We try to live the legacy of Nelson Mandela in our everyday behaviour and interactions, but every year for Mandela’s birthday on 18 July, we try to do that little bit extra to make our communities a better place. From helping create an arts and crafts container in Blikkiesdorp to a mobile library in Khayelitsha, we try to invest our time and money back into our country.
In honour of Nelson Mandela Day 2015, Design Indaba announced a giveaway of R67 000 to assist those looking to make a positive change in their communities. Ideas were submitted to us via our Facebook and Twitter pages and we are proud to be able to share some images from the creative people doing wonderful interventions all around the country.
From seed-planting sessions, decorating care packs for rape victims, yarn-bombing, feasts based on Mandela’s favourite foods, to blankets for rescue-dog and beanies for children. We believe that even small changes can make a big different in someone’s life.
Here are some of the projects that were carried out in our communities on Mandela day:
Soil for Life trained members of the Cape Town community in organic food gardening using low-cost soil building, water-wise and environmentally friendly technologies on Mandela Day. They used the R1000 to stock up on resources for Saturday's workshop.
The Rape Crisis Centre invited members of the community in and around Mowbray to decorate and create care packs for rape survivors. Each care pack was filled with toiletries for men, women, boys or girls to clean themselves once they've gone through reporting the crime and forensics. The care packs also included messages of encouragement.
I Scream & Red teaches people with disabilities and from disadvantaged areas how to design bags made from recycled seat belts, reused upholstery and rejected sample fabric books. These makers are now given the opportunity to then teach others within their areas they live in.
Little People is a centre that caters for children with disabilities such as autism, aspergers and ADHD. On Mandela Day the staff at Little People ran workshops where their children made “buckets of love” hand out. The buckets were all handmade from two litre bottles, Handy Andy bottles and other recycled materials. Each bucket is as unique as the child who made it: some were filled with sweet treats, homemade playdough and a recycled game. Little People also make toys and many other goodies from recycled materials.
For its 67 minutes on Mandela Day Prince Albert Animal Welfare/Dieresorg (PADS) made beds for township dogs using dustbin bags and balls of newspaper. The organisation is based in the Karoo, where temperatures plummet to well below freezing in winter yet many of the dogs in the township have no bedding or shelter. Blankets harbour ticks and fleas and are often left out in the rain, but by using waterproof dustbin bags PADS ensured the beds stay dry, and newspaper is a brilliant insulator to the cold.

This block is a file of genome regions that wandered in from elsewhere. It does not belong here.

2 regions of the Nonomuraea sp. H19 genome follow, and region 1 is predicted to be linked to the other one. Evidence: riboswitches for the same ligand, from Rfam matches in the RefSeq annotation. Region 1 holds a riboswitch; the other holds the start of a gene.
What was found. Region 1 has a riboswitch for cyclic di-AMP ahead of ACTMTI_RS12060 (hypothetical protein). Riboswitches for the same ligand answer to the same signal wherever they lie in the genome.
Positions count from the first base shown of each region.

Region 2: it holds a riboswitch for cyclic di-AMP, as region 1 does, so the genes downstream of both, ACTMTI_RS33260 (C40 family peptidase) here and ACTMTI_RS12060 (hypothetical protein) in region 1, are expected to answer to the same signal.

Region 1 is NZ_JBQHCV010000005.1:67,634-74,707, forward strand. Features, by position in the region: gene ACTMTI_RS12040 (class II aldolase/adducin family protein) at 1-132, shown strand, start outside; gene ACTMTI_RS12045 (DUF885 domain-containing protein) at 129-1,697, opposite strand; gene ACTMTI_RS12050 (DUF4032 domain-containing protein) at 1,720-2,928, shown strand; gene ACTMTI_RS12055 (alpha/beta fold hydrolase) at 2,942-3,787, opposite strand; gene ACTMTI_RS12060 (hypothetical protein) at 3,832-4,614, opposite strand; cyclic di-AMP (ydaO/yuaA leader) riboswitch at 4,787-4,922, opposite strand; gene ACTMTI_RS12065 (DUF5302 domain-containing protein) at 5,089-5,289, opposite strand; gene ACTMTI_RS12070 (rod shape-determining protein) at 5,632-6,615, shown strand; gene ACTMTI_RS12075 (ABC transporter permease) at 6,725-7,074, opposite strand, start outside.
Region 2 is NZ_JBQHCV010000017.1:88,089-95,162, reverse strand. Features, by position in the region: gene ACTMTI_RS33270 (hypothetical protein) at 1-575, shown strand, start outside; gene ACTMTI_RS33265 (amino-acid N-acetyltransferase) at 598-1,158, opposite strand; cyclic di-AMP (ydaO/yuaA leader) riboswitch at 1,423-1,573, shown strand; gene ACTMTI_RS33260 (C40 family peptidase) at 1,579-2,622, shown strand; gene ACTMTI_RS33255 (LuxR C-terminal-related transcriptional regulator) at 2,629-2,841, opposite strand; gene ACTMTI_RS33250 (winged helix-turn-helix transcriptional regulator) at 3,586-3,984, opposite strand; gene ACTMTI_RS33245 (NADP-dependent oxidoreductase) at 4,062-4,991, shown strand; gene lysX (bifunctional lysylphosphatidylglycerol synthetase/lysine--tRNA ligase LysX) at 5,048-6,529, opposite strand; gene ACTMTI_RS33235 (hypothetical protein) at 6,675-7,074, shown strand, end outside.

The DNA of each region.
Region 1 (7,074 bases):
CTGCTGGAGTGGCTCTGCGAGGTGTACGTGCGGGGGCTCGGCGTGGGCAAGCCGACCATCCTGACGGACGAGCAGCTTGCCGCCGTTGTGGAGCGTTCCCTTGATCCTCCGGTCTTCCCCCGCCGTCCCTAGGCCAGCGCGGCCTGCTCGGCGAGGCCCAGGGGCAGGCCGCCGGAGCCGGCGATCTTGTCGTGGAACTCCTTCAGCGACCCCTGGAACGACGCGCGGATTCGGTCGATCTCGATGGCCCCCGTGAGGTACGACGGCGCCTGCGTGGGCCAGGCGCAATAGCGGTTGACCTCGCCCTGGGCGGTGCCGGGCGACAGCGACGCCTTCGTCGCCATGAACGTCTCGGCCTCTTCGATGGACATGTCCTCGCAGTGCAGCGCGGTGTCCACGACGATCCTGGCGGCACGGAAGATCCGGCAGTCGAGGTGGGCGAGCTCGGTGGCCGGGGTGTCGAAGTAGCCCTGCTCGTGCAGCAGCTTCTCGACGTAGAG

Two groups of volunteers made a total of 46 beds, which will be distributed to the dogs this week when PADS do their clinic run in the township. The beauty of this project is that when the dogs have flattened the newspaper balls so much that they are no longer effective as beds, the dogs' owners can remove them from the bags and use them to fuel their own braziers.
Woza Moya & Friends yarn-bombed a huge Jacaranda Tree outside the premises of the Hillcrest AIDS Centre Trust to raise awareness and funds for their Respite Unit on Mandela Day. The tree is called the Hero Tree. Companies and individuals made donations to the Hillcrest AIDS Centre Trust and had the hero's name (the donors) written on a piece of material and pinned onto the Hero Tree.
Maritsa Hough donated over 100 beanies and scarves to Tyger Cubs (Tygerberg Hospital's paediatric unit).
Daniel Engelbrecht helped young people at the NAC Strandfontein Village Youth church group distribute sandwiches, beanies and scarves to their local community.
Kawu Koenaite gave a seniour women’s soccer team in a rural area a matching kit.
Nombuso Mathibela and her friends headed to Fikelela Children's Home in Khayelitsha with disposable cameras and had the kids take photos for 67 minutes (or as long as the film lasts). She plans to develop the pictures in A5 and A4 sizes and auction them off, returning the proceeds to the orphanage.